Image courtesy: Iowa State University.
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On March 1, the Iowa Department of Agriculture ended its requirement that all milk arriving at Iowa milk processors be tested for aflatoxin. The requirement went into effect on August 31, 2012. Over 88 million gallons of milk were tested during the requirement, with just four milk tankers found to contain any aflatoxin at all; their loads were destroyed. The last detection of aflatoxin in milk occurred on November 7, 2012.
2012 corn is still being used as dairy feed, and may still contain aflatoxin. Iowa Ag Secretary Bill Northey explains why the department chose to end the requirement.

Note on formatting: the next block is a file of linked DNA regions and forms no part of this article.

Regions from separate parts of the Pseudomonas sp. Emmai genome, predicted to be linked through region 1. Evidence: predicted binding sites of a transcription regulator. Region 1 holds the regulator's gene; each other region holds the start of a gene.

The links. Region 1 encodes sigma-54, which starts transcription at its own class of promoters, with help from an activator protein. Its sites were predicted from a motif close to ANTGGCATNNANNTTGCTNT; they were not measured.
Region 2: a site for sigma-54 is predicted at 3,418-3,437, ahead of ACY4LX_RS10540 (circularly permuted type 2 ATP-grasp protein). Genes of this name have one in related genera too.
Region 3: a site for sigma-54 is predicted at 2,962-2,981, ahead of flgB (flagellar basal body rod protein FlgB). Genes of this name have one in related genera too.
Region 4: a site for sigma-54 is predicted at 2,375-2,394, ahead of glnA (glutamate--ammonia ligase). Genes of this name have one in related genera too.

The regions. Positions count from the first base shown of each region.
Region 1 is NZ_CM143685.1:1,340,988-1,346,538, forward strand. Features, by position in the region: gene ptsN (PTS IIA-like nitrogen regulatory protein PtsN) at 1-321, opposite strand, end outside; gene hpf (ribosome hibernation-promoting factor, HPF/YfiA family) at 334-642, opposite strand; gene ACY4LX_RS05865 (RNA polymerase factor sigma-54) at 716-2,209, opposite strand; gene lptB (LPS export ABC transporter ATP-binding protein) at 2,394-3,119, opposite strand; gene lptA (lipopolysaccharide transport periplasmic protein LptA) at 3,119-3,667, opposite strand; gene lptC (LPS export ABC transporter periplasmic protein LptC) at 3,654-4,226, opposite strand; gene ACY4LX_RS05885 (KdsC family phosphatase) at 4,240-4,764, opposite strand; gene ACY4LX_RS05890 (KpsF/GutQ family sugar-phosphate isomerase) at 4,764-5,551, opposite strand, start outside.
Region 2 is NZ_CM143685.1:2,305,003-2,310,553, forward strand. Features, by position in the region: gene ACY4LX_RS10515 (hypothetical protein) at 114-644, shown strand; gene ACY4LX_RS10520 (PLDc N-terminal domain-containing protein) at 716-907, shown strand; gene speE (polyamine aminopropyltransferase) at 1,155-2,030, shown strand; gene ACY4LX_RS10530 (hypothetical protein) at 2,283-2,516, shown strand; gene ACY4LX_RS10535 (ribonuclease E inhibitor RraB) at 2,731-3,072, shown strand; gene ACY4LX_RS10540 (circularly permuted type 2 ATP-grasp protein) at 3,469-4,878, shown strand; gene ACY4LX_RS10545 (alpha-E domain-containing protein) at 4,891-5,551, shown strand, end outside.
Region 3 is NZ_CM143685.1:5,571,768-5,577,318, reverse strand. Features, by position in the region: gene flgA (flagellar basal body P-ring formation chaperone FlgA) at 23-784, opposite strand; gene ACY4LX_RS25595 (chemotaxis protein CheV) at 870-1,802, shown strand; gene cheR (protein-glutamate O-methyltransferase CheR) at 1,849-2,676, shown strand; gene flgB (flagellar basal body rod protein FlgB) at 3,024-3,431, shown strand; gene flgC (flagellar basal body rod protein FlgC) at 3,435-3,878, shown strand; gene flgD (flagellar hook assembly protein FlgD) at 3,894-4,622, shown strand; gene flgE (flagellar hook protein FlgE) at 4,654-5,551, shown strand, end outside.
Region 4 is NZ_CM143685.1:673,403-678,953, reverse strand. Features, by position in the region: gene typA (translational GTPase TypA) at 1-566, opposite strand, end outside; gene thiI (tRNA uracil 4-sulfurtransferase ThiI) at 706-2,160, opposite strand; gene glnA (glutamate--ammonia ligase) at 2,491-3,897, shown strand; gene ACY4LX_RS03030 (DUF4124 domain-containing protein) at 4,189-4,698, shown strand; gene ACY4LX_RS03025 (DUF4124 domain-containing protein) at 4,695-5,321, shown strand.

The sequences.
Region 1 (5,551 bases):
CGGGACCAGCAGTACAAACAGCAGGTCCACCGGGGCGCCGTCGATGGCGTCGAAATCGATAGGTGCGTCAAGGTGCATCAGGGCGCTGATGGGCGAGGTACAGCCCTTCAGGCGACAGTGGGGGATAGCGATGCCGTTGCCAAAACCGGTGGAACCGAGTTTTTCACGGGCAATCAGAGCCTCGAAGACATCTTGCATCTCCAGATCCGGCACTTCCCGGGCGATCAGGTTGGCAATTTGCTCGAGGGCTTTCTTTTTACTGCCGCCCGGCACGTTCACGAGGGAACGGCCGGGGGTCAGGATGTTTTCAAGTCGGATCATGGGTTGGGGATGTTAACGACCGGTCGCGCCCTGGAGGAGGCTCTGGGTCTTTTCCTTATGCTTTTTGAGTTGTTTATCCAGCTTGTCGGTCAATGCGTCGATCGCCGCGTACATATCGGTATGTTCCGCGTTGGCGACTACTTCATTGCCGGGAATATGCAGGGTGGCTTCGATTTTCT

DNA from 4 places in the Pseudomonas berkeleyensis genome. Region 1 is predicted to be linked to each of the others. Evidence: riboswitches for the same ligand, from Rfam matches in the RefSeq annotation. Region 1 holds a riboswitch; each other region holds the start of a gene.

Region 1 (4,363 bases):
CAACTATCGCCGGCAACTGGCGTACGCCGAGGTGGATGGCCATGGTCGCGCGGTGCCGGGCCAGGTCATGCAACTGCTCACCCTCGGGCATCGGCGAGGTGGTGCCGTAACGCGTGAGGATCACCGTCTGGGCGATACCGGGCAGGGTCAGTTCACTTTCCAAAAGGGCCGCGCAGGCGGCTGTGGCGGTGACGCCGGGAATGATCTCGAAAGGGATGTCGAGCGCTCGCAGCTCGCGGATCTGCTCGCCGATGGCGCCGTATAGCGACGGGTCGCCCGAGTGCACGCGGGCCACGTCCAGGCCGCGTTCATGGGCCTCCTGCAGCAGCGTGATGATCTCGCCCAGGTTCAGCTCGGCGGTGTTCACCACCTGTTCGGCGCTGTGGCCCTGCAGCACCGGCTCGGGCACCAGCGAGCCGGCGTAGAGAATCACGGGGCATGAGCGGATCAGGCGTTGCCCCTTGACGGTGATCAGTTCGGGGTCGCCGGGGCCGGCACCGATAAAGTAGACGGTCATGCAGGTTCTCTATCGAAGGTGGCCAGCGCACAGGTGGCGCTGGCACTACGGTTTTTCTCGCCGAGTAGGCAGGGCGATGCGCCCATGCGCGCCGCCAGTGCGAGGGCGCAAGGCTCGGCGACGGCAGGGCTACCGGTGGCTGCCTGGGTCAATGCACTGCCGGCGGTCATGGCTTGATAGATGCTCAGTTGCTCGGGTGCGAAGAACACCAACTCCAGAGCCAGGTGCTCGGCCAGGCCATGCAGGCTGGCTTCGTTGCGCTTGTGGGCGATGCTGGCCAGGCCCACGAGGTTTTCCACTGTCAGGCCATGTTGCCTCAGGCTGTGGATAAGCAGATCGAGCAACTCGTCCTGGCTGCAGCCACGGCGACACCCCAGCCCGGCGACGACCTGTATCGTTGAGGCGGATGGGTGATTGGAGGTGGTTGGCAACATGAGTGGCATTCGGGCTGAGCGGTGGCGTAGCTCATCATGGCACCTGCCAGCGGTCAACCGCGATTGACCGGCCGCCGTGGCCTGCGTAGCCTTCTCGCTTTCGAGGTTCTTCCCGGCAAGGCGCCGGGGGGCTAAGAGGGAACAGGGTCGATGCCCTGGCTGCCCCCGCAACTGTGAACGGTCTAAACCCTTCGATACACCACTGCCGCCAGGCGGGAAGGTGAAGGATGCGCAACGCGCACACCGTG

Corn containing aflatoxin in no more than 20 parts per billion is permissible in the human food supply and as feed for dairy animals, according to FDA. Corn containing 300 parts per billion or less aflatoxin is usable in finishing beef cattle, but for dairy animals the risk that toxins could be passed into the milk necessitates a lower figure.